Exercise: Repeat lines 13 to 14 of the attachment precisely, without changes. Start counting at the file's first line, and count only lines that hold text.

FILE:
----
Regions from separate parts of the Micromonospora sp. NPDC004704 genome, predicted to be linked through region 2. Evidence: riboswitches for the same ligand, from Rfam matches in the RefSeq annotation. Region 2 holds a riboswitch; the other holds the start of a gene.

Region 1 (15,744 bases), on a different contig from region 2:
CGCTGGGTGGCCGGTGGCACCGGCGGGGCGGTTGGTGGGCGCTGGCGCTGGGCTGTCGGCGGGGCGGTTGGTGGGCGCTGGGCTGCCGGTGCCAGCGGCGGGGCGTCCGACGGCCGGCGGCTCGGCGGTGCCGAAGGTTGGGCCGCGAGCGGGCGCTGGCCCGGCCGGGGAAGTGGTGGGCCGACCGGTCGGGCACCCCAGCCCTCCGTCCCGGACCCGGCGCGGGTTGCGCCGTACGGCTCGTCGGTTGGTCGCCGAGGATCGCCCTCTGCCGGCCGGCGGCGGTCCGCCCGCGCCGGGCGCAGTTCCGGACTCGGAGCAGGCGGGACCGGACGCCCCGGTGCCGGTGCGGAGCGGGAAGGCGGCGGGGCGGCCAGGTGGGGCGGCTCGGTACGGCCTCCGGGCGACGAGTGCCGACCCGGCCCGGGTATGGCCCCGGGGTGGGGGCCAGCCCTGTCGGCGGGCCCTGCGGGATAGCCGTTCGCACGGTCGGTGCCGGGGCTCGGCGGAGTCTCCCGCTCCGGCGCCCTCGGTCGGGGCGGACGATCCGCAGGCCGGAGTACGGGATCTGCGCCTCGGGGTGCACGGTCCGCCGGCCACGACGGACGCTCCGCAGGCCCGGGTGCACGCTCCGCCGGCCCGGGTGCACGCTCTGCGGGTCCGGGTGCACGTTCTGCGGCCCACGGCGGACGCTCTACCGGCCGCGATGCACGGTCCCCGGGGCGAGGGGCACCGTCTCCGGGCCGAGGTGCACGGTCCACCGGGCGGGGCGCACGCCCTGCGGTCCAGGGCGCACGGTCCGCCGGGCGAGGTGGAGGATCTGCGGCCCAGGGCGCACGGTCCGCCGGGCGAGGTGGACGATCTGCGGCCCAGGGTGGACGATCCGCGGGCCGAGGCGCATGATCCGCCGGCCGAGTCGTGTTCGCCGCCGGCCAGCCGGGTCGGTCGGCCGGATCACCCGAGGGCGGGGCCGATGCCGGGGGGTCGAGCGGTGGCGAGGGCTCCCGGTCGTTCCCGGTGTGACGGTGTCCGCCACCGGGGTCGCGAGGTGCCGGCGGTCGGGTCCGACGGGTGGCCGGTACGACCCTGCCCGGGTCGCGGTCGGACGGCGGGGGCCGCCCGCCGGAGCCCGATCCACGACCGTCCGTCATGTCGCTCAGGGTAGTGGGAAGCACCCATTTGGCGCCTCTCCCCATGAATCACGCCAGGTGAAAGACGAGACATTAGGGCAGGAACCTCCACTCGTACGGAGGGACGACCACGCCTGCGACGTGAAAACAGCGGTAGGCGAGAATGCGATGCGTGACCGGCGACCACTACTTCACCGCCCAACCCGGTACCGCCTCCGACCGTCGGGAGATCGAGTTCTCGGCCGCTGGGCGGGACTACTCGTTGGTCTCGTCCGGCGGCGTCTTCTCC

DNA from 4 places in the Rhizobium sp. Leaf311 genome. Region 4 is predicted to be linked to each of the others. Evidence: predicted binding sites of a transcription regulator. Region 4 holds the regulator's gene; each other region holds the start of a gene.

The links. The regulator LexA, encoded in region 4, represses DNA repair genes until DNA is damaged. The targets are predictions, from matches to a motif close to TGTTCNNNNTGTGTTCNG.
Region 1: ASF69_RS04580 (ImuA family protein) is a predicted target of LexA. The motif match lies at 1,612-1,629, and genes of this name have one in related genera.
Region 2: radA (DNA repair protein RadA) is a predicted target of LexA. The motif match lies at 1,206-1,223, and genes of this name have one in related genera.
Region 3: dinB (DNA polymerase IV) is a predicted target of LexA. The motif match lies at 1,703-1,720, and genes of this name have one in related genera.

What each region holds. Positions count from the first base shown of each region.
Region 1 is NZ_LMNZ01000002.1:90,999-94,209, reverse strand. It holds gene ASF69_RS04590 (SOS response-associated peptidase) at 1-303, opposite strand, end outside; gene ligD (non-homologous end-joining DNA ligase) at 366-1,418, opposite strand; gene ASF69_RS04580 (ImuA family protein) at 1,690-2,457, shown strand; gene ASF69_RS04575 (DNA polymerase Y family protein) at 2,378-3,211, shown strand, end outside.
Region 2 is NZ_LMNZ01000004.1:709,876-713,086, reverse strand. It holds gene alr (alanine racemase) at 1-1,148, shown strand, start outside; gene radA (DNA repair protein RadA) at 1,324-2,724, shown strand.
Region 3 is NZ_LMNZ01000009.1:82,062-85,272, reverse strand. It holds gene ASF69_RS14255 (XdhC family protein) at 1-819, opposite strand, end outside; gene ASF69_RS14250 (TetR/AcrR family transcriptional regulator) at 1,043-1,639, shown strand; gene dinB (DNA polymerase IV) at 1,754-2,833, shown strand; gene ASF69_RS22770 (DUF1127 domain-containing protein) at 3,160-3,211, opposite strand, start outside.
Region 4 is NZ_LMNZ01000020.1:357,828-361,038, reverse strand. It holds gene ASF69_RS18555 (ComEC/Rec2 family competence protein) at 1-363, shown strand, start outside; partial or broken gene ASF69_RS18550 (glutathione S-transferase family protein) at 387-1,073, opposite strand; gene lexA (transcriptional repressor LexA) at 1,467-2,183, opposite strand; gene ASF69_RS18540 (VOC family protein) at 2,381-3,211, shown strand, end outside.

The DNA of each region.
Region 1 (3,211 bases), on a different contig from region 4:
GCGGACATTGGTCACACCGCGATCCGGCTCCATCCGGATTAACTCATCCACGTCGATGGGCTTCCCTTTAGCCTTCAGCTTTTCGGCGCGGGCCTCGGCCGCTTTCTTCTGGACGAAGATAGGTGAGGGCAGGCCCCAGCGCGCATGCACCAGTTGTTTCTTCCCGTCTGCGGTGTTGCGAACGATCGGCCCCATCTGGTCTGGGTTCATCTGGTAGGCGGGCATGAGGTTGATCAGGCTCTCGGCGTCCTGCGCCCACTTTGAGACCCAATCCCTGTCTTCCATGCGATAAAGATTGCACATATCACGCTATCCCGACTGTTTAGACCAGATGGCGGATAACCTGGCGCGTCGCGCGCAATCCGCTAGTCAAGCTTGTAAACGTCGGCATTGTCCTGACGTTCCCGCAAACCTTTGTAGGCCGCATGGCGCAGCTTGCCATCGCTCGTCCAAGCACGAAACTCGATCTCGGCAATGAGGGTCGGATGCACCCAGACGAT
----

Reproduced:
Region 4 is NZ_LMNZ01000020.1:357,828-361,038, reverse strand. It holds gene ASF69_RS18555 (ComEC/Rec2 family competence protein) at 1-363, shown strand, start outside; partial or broken gene ASF69_RS18550 (glutathione S-transferase family protein) at 387-1,073, opposite strand; gene lexA (transcriptional repressor LexA) at 1,467-2,183, opposite strand; gene ASF69_RS18540 (VOC family protein) at 2,381-3,211, shown strand, end outside.

The DNA of each region.